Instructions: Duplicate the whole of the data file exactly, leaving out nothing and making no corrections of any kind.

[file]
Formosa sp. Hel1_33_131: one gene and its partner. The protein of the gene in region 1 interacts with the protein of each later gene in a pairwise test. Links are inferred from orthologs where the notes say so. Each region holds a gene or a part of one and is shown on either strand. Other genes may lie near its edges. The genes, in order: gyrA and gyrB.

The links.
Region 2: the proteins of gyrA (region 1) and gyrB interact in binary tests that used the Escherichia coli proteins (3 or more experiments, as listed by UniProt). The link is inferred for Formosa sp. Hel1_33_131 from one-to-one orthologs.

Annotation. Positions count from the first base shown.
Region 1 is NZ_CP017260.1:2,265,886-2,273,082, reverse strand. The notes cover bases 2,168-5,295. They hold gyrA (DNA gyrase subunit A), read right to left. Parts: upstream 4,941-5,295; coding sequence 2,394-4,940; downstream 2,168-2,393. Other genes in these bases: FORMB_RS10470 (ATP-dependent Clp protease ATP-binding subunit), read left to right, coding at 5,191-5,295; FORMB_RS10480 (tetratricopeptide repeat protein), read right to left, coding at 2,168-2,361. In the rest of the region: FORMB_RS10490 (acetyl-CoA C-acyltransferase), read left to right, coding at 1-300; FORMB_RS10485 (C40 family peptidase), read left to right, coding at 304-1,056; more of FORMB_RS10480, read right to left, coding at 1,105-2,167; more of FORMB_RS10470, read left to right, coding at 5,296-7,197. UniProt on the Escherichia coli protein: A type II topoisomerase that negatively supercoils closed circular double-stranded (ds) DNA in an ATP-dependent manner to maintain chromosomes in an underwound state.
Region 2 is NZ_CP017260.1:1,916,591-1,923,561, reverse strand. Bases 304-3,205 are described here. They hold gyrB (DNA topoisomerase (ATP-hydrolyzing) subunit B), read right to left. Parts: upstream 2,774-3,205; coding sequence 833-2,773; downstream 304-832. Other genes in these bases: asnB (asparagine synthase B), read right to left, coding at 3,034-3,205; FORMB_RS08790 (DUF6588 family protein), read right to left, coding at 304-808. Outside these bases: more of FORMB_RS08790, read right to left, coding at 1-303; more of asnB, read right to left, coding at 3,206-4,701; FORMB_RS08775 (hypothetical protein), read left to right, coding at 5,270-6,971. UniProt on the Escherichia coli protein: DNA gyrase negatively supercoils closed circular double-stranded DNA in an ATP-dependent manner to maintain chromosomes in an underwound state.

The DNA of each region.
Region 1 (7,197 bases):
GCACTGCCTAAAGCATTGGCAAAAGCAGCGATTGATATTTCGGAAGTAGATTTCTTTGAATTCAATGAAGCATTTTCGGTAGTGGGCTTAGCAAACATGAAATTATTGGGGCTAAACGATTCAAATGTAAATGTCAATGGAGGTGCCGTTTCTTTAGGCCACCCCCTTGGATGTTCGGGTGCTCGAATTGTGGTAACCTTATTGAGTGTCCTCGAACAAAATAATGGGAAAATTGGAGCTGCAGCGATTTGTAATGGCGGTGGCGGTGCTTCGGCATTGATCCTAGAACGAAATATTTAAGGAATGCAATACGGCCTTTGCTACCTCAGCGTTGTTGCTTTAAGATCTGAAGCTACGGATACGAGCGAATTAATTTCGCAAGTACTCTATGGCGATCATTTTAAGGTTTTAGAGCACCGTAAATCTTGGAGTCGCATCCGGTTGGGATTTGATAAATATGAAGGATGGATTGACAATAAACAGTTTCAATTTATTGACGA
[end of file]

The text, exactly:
Formosa sp. Hel1_33_131: one gene and its partner. The protein of the gene in region 1 interacts with the protein of each later gene in a pairwise test. Links are inferred from orthologs where the notes say so. Each region holds a gene or a part of one and is shown on either strand. Other genes may lie near its edges. The genes, in order: gyrA and gyrB.

The links.
Region 2: the proteins of gyrA (region 1) and gyrB interact in binary tests that used the Escherichia coli proteins (3 or more experiments, as listed by UniProt). The link is inferred for Formosa sp. Hel1_33_131 from one-to-one orthologs.

Annotation. Positions count from the first base shown.
Region 1 is NZ_CP017260.1:2,265,886-2,273,082, reverse strand. The notes cover bases 2,168-5,295. They hold gyrA (DNA gyrase subunit A), read right to left. Parts: upstream 4,941-5,295; coding sequence 2,394-4,940; downstream 2,168-2,393. Other genes in these bases: FORMB_RS10470 (ATP-dependent Clp protease ATP-binding subunit), read left to right, coding at 5,191-5,295; FORMB_RS10480 (tetratricopeptide repeat protein), read right to left, coding at 2,168-2,361. In the rest of the region: FORMB_RS10490 (acetyl-CoA C-acyltransferase), read left to right, coding at 1-300; FORMB_RS10485 (C40 family peptidase), read left to right, coding at 304-1,056; more of FORMB_RS10480, read right to left, coding at 1,105-2,167; more of FORMB_RS10470, read left to right, coding at 5,296-7,197. UniProt on the Escherichia coli protein: A type II topoisomerase that negatively supercoils closed circular double-stranded (ds) DNA in an ATP-dependent manner to maintain chromosomes in an underwound state.
Region 2 is NZ_CP017260.1:1,916,591-1,923,561, reverse strand. Bases 304-3,205 are described here. They hold gyrB (DNA topoisomerase (ATP-hydrolyzing) subunit B), read right to left. Parts: upstream 2,774-3,205; coding sequence 833-2,773; downstream 304-832. Other genes in these bases: asnB (asparagine synthase B), read right to left, coding at 3,034-3,205; FORMB_RS08790 (DUF6588 family protein), read right to left, coding at 304-808. Outside these bases: more of FORMB_RS08790, read right to left, coding at 1-303; more of asnB, read right to left, coding at 3,206-4,701; FORMB_RS08775 (hypothetical protein), read left to right, coding at 5,270-6,971. UniProt on the Escherichia coli protein: DNA gyrase negatively supercoils closed circular double-stranded DNA in an ATP-dependent manner to maintain chromosomes in an underwound state.

The DNA of each region.
Region 1 (7,197 bases):
GCACTGCCTAAAGCATTGGCAAAAGCAGCGATTGATATTTCGGAAGTAGATTTCTTTGAATTCAATGAAGCATTTTCGGTAGTGGGCTTAGCAAACATGAAATTATTGGGGCTAAACGATTCAAATGTAAATGTCAATGGAGGTGCCGTTTCTTTAGGCCACCCCCTTGGATGTTCGGGTGCTCGAATTGTGGTAACCTTATTGAGTGTCCTCGAACAAAATAATGGGAAAATTGGAGCTGCAGCGATTTGTAATGGCGGTGGCGGTGCTTCGGCATTGATCCTAGAACGAAATATTTAAGGAATGCAATACGGCCTTTGCTACCTCAGCGTTGTTGCTTTAAGATCTGAAGCTACGGATACGAGCGAATTAATTTCGCAAGTACTCTATGGCGATCATTTTAAGGTTTTAGAGCACCGTAAATCTTGGAGTCGCATCCGGTTGGGATTTGATAAATATGAAGGATGGATTGACAATAAACAGTTTCAATTTATTGACGA